The crash was caused when poor visibility forced Swedish driver Reine Wisell to slow his Scuderia Filipinetti-entered Ferrari 512S near Maison Blanche, when an unsighted Clay Regazzoni crashed his #8 Ferrari 512S into Wisell, followed by the second Filipinetti car driven by Mike Parkes. Derek Bell was able to escape the mayhem, but in doing so over-revved the 512S’ engine an he subsequently retired the following lap.
As dusk fell, the rain worsened. With Jacky Ickx piloting the only remaining top Ferrari, the Belgian quickly made up ground and moved into third as other drivers slowed down in the treacherous conditions. He then moved up to second place when the Porsche 917L of Elford/Ahrens suffered a slow puncture, leaving Siffert and Redman in the lead of the race.
Not too long afterwards, the privateer of Piper/Van Lennep Porsche suffered a terrifying tyre blowout at high speed, likely the result of an earlier brush with the barrier by Piper. Van Lennep managed to avoid crashing, but the car was too heavily damaged to continue.
After midnight, Ickx’ heroic performance came to a tragic and deadly end. An attempt at unlapping himself ended in disaster when the brakes on his #5 Ferrari 512S failed and was launched over a sandbank, after which his car caught fire. Ickx was unharmed, but the crash took the life of track marshal Jacques Argoud.
Attwood and Herrmann move to the front
With Ickx out of the race, Ferrari’s challenge was over. Siffert and Redman were dominating and had built up a lead of multiple laps. That was until Siffert made a mistake while lapping back markers. The Swiss driver missed a gear change and subsequently damaged his Porsche’s engine, retiring after 156 laps.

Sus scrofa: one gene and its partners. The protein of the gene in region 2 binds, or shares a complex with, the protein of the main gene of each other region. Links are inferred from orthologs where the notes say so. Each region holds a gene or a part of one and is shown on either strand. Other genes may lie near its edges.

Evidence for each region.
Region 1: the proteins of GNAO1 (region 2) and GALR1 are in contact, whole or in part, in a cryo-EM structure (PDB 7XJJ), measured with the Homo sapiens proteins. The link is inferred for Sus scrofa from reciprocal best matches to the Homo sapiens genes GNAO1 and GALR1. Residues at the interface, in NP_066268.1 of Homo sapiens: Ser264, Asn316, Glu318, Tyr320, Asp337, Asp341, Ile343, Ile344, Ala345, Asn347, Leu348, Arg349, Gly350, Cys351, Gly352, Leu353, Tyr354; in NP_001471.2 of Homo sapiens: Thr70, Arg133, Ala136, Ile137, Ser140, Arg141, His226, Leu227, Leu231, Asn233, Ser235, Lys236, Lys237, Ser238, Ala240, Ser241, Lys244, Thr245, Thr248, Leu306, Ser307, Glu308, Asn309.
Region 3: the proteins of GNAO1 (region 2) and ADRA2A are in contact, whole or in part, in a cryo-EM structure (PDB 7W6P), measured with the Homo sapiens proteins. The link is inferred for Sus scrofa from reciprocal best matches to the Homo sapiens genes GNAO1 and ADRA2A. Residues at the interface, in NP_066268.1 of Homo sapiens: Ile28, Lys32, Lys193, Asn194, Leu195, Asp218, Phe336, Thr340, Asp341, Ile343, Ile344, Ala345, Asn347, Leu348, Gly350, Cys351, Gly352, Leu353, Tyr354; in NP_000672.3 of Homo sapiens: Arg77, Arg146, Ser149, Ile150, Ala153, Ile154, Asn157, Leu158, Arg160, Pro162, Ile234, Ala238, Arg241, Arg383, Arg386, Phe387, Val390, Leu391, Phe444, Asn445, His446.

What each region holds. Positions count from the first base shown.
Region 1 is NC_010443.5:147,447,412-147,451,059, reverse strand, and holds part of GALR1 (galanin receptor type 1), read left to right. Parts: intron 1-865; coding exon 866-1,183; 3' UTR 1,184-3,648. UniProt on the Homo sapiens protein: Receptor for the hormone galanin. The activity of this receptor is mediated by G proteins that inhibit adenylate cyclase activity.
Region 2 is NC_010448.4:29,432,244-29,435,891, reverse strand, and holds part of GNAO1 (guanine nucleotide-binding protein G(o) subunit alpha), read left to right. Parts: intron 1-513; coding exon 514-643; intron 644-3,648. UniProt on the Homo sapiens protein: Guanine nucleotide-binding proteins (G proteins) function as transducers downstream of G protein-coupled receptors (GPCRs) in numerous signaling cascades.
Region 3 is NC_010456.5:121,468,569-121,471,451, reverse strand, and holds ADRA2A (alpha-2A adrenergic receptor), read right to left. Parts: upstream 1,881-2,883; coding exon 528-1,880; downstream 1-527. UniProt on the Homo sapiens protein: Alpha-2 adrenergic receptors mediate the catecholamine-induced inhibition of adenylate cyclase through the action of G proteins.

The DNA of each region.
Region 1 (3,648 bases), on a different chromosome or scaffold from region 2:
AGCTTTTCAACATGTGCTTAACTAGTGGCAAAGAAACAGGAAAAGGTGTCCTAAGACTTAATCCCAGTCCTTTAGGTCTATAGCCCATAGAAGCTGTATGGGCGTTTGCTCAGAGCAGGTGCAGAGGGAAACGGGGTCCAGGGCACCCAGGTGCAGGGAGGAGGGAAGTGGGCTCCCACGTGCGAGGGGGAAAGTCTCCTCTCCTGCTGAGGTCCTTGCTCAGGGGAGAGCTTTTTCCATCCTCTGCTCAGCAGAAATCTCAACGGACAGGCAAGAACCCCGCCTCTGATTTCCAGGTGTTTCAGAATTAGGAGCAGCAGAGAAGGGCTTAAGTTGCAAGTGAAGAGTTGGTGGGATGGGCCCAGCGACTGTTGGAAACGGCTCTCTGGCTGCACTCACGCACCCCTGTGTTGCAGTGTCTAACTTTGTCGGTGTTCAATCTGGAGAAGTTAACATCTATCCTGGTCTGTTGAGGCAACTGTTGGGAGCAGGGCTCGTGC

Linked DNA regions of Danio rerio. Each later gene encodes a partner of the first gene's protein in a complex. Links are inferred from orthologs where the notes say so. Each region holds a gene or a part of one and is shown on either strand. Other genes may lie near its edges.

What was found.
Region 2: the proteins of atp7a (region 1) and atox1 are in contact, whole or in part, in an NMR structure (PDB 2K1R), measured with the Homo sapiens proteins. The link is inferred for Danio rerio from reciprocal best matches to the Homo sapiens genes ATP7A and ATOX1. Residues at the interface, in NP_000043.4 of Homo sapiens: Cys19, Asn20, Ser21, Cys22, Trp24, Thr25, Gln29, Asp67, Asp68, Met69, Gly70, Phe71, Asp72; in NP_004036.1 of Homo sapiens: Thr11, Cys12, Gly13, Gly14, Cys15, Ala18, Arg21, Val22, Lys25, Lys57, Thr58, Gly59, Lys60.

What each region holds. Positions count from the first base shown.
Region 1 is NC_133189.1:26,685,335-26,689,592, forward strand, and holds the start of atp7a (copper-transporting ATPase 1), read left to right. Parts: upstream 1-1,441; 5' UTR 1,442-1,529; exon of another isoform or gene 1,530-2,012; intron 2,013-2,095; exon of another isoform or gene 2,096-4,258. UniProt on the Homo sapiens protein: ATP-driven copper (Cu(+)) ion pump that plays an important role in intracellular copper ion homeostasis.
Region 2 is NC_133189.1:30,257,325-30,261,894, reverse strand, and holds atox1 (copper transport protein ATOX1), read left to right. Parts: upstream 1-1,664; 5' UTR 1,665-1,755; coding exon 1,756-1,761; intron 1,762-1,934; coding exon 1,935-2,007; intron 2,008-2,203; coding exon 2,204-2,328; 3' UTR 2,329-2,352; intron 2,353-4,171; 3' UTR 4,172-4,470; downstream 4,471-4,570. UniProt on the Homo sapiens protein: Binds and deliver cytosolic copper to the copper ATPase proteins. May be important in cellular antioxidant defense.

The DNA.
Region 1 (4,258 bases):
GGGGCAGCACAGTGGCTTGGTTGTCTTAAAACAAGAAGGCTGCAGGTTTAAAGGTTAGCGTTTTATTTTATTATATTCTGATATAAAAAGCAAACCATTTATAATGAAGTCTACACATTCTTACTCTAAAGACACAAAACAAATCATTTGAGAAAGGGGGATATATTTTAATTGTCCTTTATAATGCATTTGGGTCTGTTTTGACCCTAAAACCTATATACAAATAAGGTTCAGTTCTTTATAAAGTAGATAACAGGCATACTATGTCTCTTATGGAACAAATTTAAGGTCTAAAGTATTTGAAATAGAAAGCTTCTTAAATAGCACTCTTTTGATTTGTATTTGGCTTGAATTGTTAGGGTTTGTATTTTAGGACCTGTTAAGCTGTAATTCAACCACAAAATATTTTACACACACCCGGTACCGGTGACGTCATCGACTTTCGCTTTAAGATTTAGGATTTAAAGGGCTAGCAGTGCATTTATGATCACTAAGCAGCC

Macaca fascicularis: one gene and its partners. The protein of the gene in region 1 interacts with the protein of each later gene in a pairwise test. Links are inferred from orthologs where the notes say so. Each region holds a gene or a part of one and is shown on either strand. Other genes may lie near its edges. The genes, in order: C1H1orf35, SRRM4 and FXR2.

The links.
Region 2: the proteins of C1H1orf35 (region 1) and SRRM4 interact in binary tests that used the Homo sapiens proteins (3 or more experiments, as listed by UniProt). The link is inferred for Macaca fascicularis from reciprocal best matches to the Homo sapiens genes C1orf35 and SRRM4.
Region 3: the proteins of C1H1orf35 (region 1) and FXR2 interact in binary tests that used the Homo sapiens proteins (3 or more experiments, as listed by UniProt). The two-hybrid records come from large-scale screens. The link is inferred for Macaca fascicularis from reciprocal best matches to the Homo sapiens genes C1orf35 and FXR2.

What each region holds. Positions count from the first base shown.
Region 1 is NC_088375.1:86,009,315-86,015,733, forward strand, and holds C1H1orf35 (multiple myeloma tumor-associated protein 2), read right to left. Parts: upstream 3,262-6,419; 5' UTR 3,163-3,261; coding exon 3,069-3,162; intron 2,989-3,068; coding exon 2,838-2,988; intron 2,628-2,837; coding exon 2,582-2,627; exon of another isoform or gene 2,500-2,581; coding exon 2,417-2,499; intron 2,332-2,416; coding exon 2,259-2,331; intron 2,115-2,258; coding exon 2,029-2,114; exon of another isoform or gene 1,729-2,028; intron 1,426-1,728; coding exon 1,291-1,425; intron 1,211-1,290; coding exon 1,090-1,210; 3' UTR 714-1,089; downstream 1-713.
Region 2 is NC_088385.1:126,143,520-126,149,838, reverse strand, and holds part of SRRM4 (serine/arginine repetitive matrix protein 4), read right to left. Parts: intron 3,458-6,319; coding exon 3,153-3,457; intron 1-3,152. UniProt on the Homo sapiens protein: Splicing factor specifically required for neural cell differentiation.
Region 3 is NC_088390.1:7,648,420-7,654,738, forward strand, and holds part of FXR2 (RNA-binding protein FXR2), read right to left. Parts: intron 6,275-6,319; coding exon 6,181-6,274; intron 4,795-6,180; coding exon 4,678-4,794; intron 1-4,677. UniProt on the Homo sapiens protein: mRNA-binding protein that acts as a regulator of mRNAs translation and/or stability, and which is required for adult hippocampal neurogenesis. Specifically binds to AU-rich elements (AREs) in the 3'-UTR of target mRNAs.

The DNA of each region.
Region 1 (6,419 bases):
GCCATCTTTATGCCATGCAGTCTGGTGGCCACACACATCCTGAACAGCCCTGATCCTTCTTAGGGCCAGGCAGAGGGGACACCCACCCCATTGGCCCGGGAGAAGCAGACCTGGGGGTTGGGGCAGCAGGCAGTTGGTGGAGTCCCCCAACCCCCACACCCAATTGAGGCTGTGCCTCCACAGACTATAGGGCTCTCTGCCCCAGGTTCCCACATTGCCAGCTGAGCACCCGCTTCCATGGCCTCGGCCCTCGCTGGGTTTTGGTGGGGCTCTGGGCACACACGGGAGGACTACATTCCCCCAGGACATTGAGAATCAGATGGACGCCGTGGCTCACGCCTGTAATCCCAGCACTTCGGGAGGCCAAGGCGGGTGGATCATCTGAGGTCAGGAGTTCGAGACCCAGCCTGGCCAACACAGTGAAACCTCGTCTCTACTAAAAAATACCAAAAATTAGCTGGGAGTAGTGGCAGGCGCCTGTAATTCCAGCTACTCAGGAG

Siffert’s retirement cycled Attwood and Herrmann into the lead. The pairing had started 15th but were lapping consistently and had managed to stay out of trouble. Larrousse and Kauhsen now held second in their Martini Porsche, ahead of Elford and Ahrens who had made their way back up to second after their earlier puncture. The polesitting pair subsequently moved into second when Larrousse and Kauhsen suffered electrics issues. Third place was now held by the Group 6-entered Martini Porsche 908 of Helmut Marko and Rudi Lins.
The difficult conditions had clearly left their mark on the field as daylight approached over western France. All four factory-entered Ferrari cars were out, as were all three JWA-Gulf Porsches. Over half the field had retired, but there was to be one more high-profile retirement.
After 16 hours of racing, Attwood and Herrmann led Elford and Ahrens, but the challenge by the pole sitting pair came to a bitter end when the engine of the #25 Porsche 917LH gave up the ghost with Elford behind the wheel.
A historic victory
As their rivals retired, Richard Attwood and Hans Herrmann kept their nose clean and took a historic win in their #23 Porsche 917K, five laps ahead of Gerard Larrousse and Willi Kauhsen in the #3 Martini Porsche 917LH. The podium was completed by Lins and Marko in their Porsche 908.
Ronnie Bucknum and Sam Posey finished off the podium in the #11 NART Ferrari 512S, with the #12 Ecurie Francorchamps Ferrari 512S fifth
Porsche had dominated the accident-filled race, with twelve of the remaining sixteen cars carrying the German manufacturer’s badge. It took each of the class wins. Marko and Lins won the Prototype class, while the two GT classes were won by the #40 914/6 GT of Ballot-Lena/Chausseil and the #37 911S of Koob/Kremer.
A legacy defined
“It was a race dominated by rain and it felt we had to permanently keep changing the tyres and adapt to the situation at hand. It was not the wear that forced us to change tyres, but the constantly changing weather,” remembers Herrmann about that now legendary victory. “The fact we harmonized so well together as a driving team led us to victory. To compete in a 24-hour endurance race with just two drivers is no mean feat.”
“Le Mans is a race where everything goes right, or it doesn’t. In those days, the 24 Hours was more like an endurance drive than a race,” explains Attwood. “To win Le Mans with Porsche and Hans came fully unexpectedly because our car didn’t have the right set-up for speeds. Hans and I were simply a dream team.”
“The victory gained in significance over the years. Who would have thought that Porsche would become the record title holder at this race,” ‘Dickie’ added. “I was also unaware at the time that I was contending with another personal challenge: I couldn’t eat anything during the race and could only drink milk to stay fit to drive. Because what I didn’t know was I had come down with mumps.”
The race was even more special for Herrmann in one particular way: it was his final race as a professional driver.